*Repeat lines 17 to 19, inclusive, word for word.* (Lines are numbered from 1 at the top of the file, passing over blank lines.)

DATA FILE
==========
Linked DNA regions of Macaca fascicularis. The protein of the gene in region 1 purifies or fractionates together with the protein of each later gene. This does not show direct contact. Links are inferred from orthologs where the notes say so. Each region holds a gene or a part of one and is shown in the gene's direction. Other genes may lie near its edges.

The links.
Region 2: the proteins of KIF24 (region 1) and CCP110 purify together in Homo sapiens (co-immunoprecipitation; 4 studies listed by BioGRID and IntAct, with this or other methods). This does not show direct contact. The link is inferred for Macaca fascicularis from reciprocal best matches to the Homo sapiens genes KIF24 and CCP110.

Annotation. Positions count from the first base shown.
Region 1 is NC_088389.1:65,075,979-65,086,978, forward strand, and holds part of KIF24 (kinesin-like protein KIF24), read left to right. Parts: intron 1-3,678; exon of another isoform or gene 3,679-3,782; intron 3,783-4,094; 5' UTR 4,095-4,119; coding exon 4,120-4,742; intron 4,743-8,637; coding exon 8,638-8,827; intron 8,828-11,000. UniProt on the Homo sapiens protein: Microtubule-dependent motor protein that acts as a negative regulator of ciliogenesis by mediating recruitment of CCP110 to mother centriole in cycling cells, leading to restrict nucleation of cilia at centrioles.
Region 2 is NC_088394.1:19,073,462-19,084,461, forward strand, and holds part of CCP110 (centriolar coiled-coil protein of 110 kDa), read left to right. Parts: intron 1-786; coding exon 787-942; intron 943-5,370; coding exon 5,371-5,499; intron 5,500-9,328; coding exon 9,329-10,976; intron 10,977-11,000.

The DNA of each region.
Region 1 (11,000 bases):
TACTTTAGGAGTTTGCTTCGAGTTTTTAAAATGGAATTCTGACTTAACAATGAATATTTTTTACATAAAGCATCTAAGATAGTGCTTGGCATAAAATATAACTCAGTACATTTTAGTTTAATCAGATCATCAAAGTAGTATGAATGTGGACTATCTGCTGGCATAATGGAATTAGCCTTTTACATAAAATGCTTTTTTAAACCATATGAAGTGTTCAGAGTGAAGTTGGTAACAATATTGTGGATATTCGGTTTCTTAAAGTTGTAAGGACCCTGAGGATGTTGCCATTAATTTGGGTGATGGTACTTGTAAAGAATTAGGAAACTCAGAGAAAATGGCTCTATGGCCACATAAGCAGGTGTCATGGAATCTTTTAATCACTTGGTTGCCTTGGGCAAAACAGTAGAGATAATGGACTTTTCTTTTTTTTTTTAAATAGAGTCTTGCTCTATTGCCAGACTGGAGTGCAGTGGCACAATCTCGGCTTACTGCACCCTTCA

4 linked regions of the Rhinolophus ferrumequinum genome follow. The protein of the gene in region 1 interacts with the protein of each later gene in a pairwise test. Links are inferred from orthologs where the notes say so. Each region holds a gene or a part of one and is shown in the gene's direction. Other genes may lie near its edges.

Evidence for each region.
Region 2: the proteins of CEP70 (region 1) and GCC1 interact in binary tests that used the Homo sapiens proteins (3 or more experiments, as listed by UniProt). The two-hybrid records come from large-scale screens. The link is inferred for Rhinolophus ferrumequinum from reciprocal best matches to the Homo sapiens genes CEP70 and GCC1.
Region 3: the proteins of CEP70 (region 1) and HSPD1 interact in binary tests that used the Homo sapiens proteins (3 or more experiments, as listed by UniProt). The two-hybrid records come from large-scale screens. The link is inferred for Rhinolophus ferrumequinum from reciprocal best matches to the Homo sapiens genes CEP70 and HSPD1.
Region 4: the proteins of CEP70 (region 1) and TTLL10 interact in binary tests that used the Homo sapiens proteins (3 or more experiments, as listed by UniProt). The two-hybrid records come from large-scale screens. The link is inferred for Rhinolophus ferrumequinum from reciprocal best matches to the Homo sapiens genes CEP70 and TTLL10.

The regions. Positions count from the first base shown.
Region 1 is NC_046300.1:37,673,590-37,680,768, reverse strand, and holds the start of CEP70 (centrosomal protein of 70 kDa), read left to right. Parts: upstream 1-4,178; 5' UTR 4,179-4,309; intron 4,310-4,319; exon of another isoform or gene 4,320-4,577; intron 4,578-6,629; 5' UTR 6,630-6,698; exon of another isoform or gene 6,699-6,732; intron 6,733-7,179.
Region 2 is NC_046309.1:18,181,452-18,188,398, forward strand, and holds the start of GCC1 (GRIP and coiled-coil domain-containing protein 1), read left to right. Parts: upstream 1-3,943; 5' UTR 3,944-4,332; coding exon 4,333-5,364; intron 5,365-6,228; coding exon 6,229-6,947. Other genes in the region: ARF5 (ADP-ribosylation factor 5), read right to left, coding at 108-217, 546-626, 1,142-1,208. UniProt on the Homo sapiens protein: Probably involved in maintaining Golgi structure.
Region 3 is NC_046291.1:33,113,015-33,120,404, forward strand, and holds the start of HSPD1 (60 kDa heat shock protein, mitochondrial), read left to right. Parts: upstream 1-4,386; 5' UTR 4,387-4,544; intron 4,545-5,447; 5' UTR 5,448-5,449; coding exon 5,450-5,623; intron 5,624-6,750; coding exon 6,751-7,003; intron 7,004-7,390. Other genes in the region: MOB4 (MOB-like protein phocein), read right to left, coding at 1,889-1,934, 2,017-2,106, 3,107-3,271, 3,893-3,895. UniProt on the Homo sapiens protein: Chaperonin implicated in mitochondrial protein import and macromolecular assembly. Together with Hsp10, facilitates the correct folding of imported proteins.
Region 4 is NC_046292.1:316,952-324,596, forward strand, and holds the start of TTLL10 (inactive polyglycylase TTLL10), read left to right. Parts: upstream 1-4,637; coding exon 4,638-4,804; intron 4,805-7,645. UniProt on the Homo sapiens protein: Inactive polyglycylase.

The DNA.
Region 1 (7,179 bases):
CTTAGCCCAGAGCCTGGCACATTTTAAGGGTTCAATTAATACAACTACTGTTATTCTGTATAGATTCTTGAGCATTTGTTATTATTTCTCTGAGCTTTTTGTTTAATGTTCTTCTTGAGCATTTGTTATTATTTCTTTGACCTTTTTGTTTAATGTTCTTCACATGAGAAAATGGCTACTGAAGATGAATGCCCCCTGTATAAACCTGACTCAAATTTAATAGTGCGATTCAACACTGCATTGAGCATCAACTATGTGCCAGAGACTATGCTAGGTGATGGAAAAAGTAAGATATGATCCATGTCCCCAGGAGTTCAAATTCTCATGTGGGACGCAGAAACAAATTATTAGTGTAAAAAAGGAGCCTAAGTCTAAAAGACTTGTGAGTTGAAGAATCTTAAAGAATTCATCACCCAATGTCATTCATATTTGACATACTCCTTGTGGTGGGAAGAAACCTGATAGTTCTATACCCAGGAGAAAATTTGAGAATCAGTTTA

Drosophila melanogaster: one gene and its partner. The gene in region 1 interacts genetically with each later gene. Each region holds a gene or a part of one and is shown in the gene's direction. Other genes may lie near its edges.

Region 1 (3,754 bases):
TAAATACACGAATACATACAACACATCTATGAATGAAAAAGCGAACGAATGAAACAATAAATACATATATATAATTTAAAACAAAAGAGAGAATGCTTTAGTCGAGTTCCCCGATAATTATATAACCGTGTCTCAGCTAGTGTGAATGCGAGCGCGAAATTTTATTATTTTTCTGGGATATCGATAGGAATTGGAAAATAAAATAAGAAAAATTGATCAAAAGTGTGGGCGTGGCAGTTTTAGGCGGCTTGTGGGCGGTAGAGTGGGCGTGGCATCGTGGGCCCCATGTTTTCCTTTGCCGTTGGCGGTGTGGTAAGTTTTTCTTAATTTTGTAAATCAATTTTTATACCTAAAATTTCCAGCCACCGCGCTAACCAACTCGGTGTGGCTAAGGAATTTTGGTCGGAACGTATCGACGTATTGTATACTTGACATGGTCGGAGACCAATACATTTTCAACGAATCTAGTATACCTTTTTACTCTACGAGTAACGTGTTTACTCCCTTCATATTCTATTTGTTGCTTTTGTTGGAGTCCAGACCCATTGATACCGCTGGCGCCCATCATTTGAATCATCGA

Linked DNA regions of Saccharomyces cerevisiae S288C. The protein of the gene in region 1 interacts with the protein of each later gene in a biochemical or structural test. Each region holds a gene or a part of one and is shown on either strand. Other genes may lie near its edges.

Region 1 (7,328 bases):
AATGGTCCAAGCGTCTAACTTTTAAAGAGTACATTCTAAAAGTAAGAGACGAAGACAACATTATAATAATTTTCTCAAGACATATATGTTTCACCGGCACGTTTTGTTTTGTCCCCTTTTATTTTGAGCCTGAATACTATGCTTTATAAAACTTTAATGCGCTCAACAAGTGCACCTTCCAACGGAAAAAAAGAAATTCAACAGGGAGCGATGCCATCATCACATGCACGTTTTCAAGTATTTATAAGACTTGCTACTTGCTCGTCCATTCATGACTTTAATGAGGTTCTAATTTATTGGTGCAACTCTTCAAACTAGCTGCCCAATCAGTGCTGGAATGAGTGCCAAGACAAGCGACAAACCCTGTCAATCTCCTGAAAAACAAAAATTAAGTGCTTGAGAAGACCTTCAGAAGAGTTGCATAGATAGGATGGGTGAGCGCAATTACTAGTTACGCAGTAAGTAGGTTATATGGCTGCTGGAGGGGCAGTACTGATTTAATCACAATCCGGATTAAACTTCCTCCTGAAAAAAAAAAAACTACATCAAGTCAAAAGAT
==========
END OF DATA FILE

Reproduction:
Region 2 is NC_046309.1:18,181,452-18,188,398, forward strand, and holds the start of GCC1 (GRIP and coiled-coil domain-containing protein 1), read left to right. Parts: upstream 1-3,943; 5' UTR 3,944-4,332; coding exon 4,333-5,364; intron 5,365-6,228; coding exon 6,229-6,947. Other genes in the region: ARF5 (ADP-ribosylation factor 5), read right to left, coding at 108-217, 546-626, 1,142-1,208. UniProt on the Homo sapiens protein: Probably involved in maintaining Golgi structure.
Region 3 is NC_046291.1:33,113,015-33,120,404, forward strand, and holds the start of HSPD1 (60 kDa heat shock protein, mitochondrial), read left to right. Parts: upstream 1-4,386; 5' UTR 4,387-4,544; intron 4,545-5,447; 5' UTR 5,448-5,449; coding exon 5,450-5,623; intron 5,624-6,750; coding exon 6,751-7,003; intron 7,004-7,390. Other genes in the region: MOB4 (MOB-like protein phocein), read right to left, coding at 1,889-1,934, 2,017-2,106, 3,107-3,271, 3,893-3,895. UniProt on the Homo sapiens protein: Chaperonin implicated in mitochondrial protein import and macromolecular assembly. Together with Hsp10, facilitates the correct folding of imported proteins.
Region 4 is NC_046292.1:316,952-324,596, forward strand, and holds the start of TTLL10 (inactive polyglycylase TTLL10), read left to right. Parts: upstream 1-4,637; coding exon 4,638-4,804; intron 4,805-7,645. UniProt on the Homo sapiens protein: Inactive polyglycylase.